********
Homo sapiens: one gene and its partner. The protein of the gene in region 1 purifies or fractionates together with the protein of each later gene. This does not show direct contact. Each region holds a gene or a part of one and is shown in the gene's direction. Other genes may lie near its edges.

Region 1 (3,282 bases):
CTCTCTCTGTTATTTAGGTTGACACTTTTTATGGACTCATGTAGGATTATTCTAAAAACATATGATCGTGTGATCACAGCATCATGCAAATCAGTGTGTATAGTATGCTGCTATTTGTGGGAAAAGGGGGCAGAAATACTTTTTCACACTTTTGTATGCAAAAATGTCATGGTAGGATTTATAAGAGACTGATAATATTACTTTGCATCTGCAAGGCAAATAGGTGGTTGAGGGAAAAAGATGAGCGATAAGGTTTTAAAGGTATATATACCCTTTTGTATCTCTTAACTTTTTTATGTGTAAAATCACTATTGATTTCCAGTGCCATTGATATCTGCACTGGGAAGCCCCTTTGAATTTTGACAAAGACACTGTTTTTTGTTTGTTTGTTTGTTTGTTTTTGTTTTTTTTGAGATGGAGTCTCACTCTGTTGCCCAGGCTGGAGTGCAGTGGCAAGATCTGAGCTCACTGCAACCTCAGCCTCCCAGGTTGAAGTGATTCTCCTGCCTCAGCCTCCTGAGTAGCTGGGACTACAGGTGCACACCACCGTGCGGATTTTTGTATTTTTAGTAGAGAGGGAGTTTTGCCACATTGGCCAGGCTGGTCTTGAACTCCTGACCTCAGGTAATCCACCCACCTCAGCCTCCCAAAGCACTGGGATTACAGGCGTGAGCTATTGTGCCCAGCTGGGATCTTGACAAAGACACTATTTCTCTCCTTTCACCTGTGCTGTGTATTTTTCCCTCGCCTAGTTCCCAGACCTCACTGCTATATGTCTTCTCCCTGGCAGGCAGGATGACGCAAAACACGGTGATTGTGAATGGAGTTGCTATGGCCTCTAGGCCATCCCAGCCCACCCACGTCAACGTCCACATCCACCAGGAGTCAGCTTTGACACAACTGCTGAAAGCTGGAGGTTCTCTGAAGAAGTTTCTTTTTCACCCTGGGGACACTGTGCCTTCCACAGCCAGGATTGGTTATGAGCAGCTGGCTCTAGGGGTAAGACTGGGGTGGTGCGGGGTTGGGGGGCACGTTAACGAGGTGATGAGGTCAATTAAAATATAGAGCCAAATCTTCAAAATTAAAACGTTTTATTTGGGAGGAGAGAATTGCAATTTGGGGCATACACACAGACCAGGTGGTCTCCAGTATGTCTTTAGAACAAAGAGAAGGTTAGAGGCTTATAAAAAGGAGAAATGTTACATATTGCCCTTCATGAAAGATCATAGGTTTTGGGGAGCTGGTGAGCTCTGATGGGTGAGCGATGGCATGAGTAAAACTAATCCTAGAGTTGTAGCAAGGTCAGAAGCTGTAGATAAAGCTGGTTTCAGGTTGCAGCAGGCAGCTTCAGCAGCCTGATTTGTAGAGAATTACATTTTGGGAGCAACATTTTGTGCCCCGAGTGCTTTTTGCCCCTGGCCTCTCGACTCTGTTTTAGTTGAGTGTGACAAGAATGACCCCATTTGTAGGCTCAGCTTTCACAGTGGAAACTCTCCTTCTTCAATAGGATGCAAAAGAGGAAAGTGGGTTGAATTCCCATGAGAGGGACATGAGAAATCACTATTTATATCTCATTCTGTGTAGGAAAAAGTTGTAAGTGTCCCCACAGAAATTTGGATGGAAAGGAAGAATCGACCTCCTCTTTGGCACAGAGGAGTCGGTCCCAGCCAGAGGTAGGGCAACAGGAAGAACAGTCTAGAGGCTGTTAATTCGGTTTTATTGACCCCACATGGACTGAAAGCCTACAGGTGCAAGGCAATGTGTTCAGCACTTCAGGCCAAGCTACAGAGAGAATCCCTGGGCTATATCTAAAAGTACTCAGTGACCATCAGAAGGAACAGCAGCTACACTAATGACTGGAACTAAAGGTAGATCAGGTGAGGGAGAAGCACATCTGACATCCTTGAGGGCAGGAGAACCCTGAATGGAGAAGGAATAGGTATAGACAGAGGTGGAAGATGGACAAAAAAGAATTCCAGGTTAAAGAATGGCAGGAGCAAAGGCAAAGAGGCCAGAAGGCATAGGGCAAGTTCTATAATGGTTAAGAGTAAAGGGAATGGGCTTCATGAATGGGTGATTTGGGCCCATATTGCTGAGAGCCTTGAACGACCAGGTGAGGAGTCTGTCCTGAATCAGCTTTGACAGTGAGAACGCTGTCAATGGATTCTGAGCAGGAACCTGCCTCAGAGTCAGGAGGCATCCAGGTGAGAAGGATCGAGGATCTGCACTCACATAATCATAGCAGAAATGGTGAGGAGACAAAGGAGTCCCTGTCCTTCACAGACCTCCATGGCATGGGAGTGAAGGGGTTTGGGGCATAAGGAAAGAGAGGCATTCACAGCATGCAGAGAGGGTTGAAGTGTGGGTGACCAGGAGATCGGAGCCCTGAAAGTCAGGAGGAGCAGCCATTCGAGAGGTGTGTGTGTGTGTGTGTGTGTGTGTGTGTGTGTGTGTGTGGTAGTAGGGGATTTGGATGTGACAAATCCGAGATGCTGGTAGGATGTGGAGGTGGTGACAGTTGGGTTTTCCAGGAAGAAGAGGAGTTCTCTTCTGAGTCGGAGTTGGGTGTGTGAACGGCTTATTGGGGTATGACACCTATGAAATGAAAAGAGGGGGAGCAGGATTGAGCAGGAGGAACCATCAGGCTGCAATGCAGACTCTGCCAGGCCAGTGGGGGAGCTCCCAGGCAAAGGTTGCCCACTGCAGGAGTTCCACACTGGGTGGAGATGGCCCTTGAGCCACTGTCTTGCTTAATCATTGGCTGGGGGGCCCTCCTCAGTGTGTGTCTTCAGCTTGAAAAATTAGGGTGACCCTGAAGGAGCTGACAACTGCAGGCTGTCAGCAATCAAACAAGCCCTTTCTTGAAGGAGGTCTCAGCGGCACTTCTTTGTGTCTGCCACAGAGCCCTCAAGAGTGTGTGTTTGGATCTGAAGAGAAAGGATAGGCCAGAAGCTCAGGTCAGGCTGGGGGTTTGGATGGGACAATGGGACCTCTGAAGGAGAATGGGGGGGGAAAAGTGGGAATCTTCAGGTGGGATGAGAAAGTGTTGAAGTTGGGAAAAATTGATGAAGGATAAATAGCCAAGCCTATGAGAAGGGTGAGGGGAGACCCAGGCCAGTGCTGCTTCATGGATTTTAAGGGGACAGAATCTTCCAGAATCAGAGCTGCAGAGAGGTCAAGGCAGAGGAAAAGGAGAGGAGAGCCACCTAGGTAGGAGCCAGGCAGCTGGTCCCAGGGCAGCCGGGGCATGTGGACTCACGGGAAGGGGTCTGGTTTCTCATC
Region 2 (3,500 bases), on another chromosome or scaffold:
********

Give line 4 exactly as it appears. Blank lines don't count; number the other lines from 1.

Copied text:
Region 2 (3,500 bases), on another chromosome or scaffold: